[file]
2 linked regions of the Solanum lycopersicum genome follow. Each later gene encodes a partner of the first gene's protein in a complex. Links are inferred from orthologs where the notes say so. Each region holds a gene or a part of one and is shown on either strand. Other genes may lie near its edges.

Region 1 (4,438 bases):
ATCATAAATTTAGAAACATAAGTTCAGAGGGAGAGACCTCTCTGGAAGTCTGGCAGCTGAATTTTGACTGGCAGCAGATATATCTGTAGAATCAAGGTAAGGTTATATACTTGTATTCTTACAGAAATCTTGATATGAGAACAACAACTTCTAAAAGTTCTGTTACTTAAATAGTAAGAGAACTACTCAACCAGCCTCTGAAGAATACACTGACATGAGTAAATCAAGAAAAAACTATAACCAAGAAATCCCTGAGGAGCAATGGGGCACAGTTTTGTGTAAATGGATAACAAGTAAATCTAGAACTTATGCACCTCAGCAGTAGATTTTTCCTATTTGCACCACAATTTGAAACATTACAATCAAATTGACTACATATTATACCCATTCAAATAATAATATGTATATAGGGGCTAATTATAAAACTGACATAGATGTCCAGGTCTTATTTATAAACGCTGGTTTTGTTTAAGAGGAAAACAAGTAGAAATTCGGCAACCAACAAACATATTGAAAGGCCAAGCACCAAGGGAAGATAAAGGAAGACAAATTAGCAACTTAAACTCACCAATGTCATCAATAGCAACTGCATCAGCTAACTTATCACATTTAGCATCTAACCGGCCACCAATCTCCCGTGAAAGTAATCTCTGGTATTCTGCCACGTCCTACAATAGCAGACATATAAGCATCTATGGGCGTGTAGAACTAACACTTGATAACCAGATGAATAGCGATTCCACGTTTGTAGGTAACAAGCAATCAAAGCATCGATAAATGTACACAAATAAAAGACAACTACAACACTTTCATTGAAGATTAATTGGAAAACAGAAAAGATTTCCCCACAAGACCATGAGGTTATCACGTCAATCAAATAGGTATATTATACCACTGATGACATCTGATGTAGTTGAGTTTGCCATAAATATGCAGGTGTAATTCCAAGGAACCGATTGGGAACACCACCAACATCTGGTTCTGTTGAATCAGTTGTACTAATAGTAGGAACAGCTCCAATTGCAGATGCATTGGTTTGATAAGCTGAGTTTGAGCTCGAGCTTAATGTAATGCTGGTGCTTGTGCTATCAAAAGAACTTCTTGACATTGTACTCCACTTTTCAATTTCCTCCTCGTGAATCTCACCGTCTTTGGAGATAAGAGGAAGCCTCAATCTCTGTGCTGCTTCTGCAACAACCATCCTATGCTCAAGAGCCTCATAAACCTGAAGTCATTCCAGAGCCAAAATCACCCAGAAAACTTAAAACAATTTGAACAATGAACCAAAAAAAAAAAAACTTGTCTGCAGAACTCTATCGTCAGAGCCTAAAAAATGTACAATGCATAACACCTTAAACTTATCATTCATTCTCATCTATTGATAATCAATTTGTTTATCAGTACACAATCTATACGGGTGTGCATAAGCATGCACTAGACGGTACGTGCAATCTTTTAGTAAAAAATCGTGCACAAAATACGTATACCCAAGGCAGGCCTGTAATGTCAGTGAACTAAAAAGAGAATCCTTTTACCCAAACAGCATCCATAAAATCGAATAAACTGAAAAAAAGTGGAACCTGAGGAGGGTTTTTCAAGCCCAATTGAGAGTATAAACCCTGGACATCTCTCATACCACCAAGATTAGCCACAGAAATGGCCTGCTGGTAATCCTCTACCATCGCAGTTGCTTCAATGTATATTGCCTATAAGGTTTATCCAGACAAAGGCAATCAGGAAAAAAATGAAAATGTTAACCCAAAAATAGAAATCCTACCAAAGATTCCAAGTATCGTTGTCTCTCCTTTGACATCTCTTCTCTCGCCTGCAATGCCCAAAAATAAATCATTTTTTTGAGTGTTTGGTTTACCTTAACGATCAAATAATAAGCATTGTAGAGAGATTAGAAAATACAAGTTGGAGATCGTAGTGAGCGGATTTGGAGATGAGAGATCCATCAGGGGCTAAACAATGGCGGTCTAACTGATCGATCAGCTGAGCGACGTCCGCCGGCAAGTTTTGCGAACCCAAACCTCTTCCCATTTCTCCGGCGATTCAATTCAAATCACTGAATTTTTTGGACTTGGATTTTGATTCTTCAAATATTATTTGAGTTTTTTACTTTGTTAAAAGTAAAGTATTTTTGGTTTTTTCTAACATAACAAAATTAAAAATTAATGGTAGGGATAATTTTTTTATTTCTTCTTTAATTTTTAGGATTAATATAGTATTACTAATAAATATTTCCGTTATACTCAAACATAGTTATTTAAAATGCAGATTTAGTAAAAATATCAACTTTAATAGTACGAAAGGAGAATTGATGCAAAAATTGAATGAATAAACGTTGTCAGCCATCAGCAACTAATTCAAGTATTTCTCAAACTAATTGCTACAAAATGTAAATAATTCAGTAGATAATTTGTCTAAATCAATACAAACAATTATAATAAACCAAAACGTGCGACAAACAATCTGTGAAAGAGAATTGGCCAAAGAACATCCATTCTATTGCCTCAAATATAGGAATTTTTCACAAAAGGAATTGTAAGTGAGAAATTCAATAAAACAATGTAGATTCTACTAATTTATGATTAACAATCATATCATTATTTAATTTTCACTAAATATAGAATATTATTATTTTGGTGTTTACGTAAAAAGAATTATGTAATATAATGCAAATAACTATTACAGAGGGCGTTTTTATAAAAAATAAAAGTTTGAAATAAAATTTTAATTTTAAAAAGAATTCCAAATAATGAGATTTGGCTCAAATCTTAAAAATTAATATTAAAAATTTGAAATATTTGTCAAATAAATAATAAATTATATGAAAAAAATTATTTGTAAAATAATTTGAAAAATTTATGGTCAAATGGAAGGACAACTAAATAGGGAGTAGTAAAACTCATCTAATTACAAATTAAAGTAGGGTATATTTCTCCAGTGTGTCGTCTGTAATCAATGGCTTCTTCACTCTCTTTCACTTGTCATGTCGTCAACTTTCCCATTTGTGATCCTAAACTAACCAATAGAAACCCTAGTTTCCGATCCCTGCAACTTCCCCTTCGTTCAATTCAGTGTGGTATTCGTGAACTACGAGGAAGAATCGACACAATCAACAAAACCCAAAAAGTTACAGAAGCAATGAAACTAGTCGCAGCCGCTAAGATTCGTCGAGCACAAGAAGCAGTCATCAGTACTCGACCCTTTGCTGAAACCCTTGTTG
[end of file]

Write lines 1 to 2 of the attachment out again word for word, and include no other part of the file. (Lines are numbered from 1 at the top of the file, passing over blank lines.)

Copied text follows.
2 linked regions of the Solanum lycopersicum genome follow. Each later gene encodes a partner of the first gene's protein in a complex. Links are inferred from orthologs where the notes say so. Each region holds a gene or a part of one and is shown on either strand. Other genes may lie near its edges.

Region 1 (4,438 bases):